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Abrupt Climate Change: Inevitable Surprises
Innovative instrumental methods have been developed that offer us hope of detecting abrupt climate change when it appears. These include both new in situ probes for atmosphere and ocean and remote sensing from satellites. New sensors (for chemical and biological fields as well as physical quantities) and new platforms (moored, drifting, gliding or profiling) are becoming available in large numbers. They provide efficient coverage globally and locally, at lower cost than classical observation methods. In reviewing the abrupt changes seen during the instrumental period, it is obvious how much more would now be understood if just a few well-placed modern instruments had been in place for an extended time.
For abrupt climate change, special emphasis on the dynamics of freshwater in both atmosphere and ocean is needed. Evaporation, precipitation, river flow, surface moisture, cryosphere dynamics, and related upper ocean dynamics are all relatively poorly observed, yet they are as important to climate as are the better observed thermodynamic fields. Cloud and water vapor dynamics in the atmosphere are crucial to climate, yet their representation in coupled numerical models is crude.
Models that are heavily involved in predicting or diagnosing abrupt climate change are known to be inaccurate in representing various high-latitude oceanic processes. Among them are deep convection, sinking and overflow dynamics, flow through narrow passages, over sills and in the descending branch of the oceanic overturning circulation, sea-ice dynamics, and flow and thermodynamics of shallow shelf regions at high latitude. Discrimination between sinking in the Labrador Sea and sinking farther north, with overflow at the Greenland-Scotland ridge system, is not well handled by such models.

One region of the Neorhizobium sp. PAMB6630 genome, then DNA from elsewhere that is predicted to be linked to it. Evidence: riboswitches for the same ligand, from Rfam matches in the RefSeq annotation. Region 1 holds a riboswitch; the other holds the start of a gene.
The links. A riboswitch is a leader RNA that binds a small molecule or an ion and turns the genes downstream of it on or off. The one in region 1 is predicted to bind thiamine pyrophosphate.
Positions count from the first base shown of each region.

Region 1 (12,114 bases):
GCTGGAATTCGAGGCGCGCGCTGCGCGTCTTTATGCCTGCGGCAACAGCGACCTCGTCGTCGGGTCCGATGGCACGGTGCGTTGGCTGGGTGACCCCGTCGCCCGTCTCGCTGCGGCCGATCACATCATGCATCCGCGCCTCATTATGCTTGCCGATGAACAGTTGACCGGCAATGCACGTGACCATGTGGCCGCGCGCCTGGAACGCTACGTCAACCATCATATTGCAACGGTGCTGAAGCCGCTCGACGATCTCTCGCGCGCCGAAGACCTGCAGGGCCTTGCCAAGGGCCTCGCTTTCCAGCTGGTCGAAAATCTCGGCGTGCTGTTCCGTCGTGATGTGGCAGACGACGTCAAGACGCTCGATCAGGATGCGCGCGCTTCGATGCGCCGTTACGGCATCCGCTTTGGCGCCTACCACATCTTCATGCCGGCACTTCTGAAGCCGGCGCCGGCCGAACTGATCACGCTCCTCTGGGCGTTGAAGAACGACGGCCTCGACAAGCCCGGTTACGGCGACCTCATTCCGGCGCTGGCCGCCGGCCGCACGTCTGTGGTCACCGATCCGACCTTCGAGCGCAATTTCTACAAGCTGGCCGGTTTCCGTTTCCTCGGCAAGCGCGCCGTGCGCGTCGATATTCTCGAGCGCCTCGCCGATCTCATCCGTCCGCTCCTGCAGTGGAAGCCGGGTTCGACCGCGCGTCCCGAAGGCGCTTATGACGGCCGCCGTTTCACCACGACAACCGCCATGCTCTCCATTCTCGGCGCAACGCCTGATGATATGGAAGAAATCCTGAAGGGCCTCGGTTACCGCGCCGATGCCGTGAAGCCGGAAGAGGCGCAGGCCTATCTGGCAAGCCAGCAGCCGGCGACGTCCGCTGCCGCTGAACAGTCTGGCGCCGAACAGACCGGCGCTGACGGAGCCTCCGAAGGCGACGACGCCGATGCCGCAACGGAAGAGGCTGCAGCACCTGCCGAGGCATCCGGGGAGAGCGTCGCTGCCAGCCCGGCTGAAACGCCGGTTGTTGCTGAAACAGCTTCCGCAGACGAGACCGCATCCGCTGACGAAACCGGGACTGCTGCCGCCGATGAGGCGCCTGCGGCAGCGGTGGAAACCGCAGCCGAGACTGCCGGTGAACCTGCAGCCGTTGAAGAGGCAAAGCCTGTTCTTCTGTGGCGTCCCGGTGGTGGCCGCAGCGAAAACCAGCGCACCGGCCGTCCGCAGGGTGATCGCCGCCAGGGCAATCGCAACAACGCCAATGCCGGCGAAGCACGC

For these reasons, sustained observations of the high-latitude ocean and its communication with the Arctic are needed. Hydrographic and chemical-tracer observations must be repeated, quasi-regularly, across important passages and major “stable” water masses. Direct observations of ocean circulation intensity using both in situ and satellite altimetric observations are particularly valuable for inferring meridional overturning variability.
Satellite scatterometer wind fields give us a component of global air/sea interaction with remarkable resolution. Passive radiometric observations give us a wealth of temperature, sea-surface structure and moisture data, and possibly new fields such as surface salinity. Synthetic aperture radar observations from satellites provide high resolution detail of ice fields, upper ocean flows, winds and terrestrial flooding and drainage-basin flows.
Tropical ocean observations near the sea-surface currently provide cov-